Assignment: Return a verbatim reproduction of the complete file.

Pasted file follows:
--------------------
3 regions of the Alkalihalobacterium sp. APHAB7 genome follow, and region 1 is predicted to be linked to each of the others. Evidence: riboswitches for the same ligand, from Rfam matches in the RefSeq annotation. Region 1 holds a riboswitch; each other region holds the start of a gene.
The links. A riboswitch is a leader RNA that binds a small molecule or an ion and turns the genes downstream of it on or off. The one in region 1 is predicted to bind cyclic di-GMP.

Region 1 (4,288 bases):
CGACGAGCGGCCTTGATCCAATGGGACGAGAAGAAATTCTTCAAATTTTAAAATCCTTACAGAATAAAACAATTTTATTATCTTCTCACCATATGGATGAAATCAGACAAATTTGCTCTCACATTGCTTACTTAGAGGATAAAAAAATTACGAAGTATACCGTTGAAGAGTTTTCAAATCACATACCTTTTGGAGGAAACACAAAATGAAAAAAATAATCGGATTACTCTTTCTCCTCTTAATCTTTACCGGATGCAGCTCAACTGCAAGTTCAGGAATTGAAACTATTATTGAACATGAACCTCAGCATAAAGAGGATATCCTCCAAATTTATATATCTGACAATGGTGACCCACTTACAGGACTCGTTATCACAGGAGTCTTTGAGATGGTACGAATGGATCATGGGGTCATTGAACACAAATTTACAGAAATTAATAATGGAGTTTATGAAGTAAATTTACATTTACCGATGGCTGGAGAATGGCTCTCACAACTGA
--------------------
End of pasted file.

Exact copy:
3 regions of the Alkalihalobacterium sp. APHAB7 genome follow, and region 1 is predicted to be linked to each of the others. Evidence: riboswitches for the same ligand, from Rfam matches in the RefSeq annotation. Region 1 holds a riboswitch; each other region holds the start of a gene.
The links. A riboswitch is a leader RNA that binds a small molecule or an ion and turns the genes downstream of it on or off. The one in region 1 is predicted to bind cyclic di-GMP.

Region 1 (4,288 bases):
CGACGAGCGGCCTTGATCCAATGGGACGAGAAGAAATTCTTCAAATTTTAAAATCCTTACAGAATAAAACAATTTTATTATCTTCTCACCATATGGATGAAATCAGACAAATTTGCTCTCACATTGCTTACTTAGAGGATAAAAAAATTACGAAGTATACCGTTGAAGAGTTTTCAAATCACATACCTTTTGGAGGAAACACAAAATGAAAAAAATAATCGGATTACTCTTTCTCCTCTTAATCTTTACCGGATGCAGCTCAACTGCAAGTTCAGGAATTGAAACTATTATTGAACATGAACCTCAGCATAAAGAGGATATCCTCCAAATTTATATATCTGACAATGGTGACCCACTTACAGGACTCGTTATCACAGGAGTCTTTGAGATGGTACGAATGGATCATGGGGTCATTGAACACAAATTTACAGAAATTAATAATGGAGTTTATGAAGTAAATTTACATTTACCGATGGCTGGAGAATGGCTCTCACAACTGA